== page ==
Gants pointed out to Siddall that the city's assessors did not tax the shrine's parking lots.
"You agree that the parking lot was exempt," Gants pressed.
"The assessors did exempt about 60 percent of the property, because they found it to be accessory," Siddall replied. "You need a parking lot to accommodate the people who are going to go to church."
"So to the extent that it is an accessory, or incidental to the house of worship, it's within the scope," Gants pressed. "Why is the welcome center, where people come in and see a movie before they commence examining the grounds, not incidental to the act of worship?"
"Because the assessor's guided by the statute, and then when it went to the ATB, the ATB found that the welcome center was used for a variety of different uses, not always connected with religious worship or instruction," Siddall replied.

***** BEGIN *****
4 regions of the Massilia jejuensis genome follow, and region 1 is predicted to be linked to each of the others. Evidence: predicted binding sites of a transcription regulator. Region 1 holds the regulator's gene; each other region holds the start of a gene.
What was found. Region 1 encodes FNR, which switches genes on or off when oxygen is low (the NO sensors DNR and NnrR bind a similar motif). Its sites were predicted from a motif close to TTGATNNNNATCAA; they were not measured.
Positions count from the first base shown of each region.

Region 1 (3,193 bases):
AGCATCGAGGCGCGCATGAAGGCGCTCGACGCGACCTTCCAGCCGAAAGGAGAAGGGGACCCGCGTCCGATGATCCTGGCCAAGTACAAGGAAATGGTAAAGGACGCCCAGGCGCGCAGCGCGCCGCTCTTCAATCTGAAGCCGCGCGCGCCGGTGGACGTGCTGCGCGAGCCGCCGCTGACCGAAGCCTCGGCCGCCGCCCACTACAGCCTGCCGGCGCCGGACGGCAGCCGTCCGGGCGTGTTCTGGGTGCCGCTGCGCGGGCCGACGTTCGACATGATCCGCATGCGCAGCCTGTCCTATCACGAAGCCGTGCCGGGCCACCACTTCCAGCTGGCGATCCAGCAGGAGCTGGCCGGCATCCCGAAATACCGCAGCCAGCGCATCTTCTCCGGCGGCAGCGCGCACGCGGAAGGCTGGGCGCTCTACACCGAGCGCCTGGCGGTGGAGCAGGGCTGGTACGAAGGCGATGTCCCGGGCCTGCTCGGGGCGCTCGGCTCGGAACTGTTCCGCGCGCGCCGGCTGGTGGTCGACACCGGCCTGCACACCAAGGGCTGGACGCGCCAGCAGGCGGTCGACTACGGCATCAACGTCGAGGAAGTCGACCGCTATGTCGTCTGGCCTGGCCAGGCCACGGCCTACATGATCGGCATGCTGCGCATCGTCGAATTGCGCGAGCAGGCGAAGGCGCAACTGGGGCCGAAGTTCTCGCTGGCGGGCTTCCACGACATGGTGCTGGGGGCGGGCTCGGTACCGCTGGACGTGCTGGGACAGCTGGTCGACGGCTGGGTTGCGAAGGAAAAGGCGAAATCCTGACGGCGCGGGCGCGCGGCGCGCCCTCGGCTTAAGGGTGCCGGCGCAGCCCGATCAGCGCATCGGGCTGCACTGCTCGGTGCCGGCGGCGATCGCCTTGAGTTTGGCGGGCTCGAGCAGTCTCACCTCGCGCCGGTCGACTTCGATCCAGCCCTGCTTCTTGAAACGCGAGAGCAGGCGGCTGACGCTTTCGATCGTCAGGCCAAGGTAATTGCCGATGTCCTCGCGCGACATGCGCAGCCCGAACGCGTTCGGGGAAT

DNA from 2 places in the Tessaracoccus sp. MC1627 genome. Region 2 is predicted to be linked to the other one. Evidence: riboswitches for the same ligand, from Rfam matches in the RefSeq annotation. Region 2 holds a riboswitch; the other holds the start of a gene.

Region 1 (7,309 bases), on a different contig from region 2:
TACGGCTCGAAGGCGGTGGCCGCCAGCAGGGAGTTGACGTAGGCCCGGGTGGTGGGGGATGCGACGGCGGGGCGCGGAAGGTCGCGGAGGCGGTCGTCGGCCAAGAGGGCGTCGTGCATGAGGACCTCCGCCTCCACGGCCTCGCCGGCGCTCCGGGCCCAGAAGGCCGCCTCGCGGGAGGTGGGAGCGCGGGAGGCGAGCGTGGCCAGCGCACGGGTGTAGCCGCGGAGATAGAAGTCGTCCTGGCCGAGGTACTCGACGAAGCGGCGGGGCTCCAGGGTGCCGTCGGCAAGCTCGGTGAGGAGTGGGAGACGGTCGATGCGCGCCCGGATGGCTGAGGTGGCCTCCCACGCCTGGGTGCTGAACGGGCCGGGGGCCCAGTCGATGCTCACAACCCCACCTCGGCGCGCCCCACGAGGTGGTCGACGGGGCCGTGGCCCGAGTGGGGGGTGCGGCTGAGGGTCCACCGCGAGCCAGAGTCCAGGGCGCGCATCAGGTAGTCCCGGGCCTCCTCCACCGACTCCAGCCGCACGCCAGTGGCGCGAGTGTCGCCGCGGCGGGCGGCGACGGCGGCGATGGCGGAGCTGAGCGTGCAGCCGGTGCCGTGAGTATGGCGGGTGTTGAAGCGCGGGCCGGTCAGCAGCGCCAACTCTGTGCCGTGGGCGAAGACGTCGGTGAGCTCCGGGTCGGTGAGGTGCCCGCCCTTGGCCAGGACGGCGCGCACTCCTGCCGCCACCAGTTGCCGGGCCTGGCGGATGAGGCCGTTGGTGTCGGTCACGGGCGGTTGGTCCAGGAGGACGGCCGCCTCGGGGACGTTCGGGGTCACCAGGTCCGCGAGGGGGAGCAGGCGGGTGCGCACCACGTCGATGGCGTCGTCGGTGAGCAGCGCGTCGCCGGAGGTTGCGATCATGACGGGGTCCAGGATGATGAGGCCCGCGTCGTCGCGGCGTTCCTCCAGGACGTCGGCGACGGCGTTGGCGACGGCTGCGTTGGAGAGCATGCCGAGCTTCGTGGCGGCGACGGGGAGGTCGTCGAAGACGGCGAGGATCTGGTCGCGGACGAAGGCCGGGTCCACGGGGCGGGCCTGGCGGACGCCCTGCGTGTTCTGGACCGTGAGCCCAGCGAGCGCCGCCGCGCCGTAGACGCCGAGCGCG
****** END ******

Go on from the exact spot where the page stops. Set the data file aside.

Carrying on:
The case is being watched closely by religious institutions across Massachusetts.
"The idea that secular tax officials would come in and parse what is religious and what is not for religious institutions, we've grave concerns about the entanglement of government bodies acting to decide how a religion should practice," said the Rev. Laura Everett, executive director of the Massachusetts Council of Churches, to reporters in the hall of the Supreme Judicial Court.
"My immediate reactions is to caution that tax exclusions are normally interpreted very narrowly," said James Repetti, a Boston College professor who teaches tax law. But Repetti said there's another consideration too.
"The courts have been reluctant to challenge a church's characterization of what constitutes worship," he said.
Three of the justices are retiring this summer, so a decision is likely by then.
This segment aired on April 11, 2016.